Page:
Pink dolphin sightings are common in South America, especially in the Amazon River. But pink dolphin sightings are rare in the U.S. In fact, spotting one of these creatures in America’s lakes or rivers is about as common as spotting Nessie gliding in the waters of Scotland’s Loch Ness.
At the same time, even if you even saw a pink dolphin in the U.S., chances are nobody would believe you; they’d claim it was a trick, a mirage caused by the play of water and light. But Pinkie has proven the naysayers wrong.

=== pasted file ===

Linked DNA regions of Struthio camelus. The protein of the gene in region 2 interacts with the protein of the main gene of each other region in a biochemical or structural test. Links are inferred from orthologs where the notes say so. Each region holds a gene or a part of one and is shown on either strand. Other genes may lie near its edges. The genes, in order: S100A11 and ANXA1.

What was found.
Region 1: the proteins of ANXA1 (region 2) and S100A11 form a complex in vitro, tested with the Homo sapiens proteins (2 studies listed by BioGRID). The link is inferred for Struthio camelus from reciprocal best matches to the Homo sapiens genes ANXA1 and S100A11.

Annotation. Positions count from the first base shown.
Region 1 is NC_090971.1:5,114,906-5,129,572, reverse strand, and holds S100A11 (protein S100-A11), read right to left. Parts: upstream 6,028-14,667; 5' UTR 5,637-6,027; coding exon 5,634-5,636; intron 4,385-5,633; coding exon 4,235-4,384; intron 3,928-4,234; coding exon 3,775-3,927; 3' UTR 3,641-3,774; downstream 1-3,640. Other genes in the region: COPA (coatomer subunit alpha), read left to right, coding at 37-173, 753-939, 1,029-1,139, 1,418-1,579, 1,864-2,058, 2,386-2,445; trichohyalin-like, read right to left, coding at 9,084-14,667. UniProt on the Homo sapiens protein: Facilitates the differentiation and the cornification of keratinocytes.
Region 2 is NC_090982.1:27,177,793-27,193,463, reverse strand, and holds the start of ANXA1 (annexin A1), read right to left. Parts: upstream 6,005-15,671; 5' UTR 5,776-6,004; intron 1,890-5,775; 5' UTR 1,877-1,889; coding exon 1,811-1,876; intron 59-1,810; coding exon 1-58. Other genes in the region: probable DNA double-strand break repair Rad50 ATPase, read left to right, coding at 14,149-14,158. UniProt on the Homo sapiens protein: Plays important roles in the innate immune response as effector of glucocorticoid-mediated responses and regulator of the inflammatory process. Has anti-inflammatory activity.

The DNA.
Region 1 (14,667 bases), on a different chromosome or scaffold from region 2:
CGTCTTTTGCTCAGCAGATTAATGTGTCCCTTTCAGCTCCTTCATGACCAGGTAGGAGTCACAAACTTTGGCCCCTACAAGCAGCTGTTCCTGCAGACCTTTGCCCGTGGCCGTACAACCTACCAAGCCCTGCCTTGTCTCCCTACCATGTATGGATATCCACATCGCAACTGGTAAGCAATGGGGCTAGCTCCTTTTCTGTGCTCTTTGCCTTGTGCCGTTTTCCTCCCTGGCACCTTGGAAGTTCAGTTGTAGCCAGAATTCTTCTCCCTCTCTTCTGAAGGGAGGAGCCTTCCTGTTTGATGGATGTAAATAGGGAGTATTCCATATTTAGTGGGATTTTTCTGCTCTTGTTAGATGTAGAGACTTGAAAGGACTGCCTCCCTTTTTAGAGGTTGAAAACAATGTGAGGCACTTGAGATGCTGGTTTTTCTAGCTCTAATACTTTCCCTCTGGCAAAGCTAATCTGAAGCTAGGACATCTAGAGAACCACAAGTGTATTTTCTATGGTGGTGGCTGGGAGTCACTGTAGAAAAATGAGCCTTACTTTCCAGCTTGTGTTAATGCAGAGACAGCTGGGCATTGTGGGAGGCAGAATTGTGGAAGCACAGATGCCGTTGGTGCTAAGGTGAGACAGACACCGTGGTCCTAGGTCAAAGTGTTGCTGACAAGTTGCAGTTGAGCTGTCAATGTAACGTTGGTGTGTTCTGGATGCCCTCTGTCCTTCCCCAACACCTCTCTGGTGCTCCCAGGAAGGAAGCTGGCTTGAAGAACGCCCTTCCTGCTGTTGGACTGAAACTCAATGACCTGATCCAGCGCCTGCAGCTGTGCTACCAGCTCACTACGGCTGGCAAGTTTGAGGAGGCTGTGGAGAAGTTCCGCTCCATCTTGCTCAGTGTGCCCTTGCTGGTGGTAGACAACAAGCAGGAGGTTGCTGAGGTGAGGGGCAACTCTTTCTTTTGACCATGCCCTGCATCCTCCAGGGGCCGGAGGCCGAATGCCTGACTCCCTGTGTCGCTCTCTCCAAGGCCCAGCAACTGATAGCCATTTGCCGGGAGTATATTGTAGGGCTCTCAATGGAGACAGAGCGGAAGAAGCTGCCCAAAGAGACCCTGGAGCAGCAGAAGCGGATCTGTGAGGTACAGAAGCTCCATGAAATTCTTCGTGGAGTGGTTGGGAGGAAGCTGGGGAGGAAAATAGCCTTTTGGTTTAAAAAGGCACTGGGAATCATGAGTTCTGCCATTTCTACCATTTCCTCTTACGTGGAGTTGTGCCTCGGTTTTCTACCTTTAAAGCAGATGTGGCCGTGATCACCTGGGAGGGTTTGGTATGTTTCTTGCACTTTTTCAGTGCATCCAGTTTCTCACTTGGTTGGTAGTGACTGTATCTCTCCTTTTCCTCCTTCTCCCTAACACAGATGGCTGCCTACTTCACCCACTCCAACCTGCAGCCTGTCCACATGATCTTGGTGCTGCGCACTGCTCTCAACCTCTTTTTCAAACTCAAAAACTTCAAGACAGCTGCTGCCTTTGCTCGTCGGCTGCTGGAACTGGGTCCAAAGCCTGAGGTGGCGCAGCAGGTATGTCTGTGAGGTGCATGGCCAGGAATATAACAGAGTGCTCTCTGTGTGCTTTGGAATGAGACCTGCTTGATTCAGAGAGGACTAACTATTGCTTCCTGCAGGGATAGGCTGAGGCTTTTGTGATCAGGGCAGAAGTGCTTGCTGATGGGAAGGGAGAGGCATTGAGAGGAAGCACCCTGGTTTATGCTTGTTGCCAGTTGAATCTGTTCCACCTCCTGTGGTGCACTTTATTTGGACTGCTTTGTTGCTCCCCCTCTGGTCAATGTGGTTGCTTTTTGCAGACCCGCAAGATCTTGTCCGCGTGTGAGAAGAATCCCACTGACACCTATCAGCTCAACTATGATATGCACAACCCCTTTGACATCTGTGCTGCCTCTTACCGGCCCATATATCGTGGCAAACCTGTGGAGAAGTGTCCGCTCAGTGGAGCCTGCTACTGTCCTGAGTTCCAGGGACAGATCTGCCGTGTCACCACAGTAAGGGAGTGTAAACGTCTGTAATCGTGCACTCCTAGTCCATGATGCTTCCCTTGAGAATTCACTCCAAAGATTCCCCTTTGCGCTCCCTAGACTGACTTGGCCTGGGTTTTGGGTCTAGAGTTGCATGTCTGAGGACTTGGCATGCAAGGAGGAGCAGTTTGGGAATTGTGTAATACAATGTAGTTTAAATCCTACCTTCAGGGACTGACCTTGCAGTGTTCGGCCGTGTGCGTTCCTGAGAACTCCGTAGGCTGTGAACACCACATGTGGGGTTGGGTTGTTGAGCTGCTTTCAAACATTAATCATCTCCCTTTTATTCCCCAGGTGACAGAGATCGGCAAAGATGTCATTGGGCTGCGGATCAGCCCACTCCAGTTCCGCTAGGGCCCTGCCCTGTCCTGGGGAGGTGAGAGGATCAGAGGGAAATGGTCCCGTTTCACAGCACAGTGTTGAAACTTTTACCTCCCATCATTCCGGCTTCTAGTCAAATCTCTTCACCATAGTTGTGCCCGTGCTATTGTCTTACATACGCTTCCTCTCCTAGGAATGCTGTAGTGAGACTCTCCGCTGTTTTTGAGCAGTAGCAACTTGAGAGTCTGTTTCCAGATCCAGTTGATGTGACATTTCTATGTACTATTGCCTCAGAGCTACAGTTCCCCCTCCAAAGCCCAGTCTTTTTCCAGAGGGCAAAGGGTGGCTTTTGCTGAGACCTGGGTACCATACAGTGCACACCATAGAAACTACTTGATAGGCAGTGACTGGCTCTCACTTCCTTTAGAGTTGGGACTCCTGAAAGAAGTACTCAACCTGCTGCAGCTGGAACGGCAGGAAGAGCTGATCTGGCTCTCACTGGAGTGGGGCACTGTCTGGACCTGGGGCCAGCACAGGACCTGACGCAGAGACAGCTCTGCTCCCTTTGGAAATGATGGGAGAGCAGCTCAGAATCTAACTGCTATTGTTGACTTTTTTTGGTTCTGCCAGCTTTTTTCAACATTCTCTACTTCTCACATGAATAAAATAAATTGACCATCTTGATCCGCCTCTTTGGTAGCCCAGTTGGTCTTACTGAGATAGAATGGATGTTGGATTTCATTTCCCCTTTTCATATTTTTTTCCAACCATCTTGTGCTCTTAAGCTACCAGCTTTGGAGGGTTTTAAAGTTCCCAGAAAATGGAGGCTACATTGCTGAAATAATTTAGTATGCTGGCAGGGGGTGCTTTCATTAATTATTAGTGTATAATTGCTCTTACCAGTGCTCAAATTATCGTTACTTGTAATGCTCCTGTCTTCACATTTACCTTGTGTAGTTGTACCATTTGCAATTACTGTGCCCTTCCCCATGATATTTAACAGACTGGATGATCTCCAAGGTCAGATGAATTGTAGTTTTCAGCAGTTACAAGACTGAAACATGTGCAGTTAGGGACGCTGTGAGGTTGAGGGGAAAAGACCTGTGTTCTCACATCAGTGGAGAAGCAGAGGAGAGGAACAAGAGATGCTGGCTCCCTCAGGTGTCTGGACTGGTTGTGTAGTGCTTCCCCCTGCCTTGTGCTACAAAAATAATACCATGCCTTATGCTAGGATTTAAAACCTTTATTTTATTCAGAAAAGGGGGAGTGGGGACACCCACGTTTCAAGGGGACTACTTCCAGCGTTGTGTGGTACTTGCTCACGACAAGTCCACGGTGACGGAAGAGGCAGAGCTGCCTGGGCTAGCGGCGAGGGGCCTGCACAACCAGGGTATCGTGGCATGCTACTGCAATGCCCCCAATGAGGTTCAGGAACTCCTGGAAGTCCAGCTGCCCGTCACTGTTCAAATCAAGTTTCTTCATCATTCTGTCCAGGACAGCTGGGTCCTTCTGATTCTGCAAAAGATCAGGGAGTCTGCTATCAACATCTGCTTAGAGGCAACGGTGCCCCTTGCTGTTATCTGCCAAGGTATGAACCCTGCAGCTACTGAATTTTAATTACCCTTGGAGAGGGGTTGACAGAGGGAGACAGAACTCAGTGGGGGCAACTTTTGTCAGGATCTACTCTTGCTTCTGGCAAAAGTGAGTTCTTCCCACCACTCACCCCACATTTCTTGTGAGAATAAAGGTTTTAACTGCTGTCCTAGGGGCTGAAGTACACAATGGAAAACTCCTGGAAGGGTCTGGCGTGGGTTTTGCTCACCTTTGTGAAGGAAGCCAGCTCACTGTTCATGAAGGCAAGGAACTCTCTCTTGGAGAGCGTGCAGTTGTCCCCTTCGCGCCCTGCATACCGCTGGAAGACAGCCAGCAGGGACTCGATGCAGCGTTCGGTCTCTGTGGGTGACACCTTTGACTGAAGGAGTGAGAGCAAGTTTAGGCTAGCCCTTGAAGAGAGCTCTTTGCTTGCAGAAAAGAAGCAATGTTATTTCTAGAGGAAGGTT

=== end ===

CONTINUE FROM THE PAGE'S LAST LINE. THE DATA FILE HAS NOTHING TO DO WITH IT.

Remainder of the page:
For several years, Pinkie has been swimming in the lakes and rivers of Louisiana. Countless people have seen the pink dolphin. Pinkie made a splash in 2007, when Captain Erik Rue got a snapshot of her swimming in Lake Charles, 10 feet away from his charter boat.
The pink dolphin made an even bigger splash in 2015, when the captain told ABC that he took pictures of the creature mating. In other words, the name “Pinkie” doesn’t just refer to the dolphin’s color. The name is also gender specific. Captain Erik Rue may know Pinkie better than most sailors but he doesn’t know how soon Louisiana can expect some baby pink dolphins.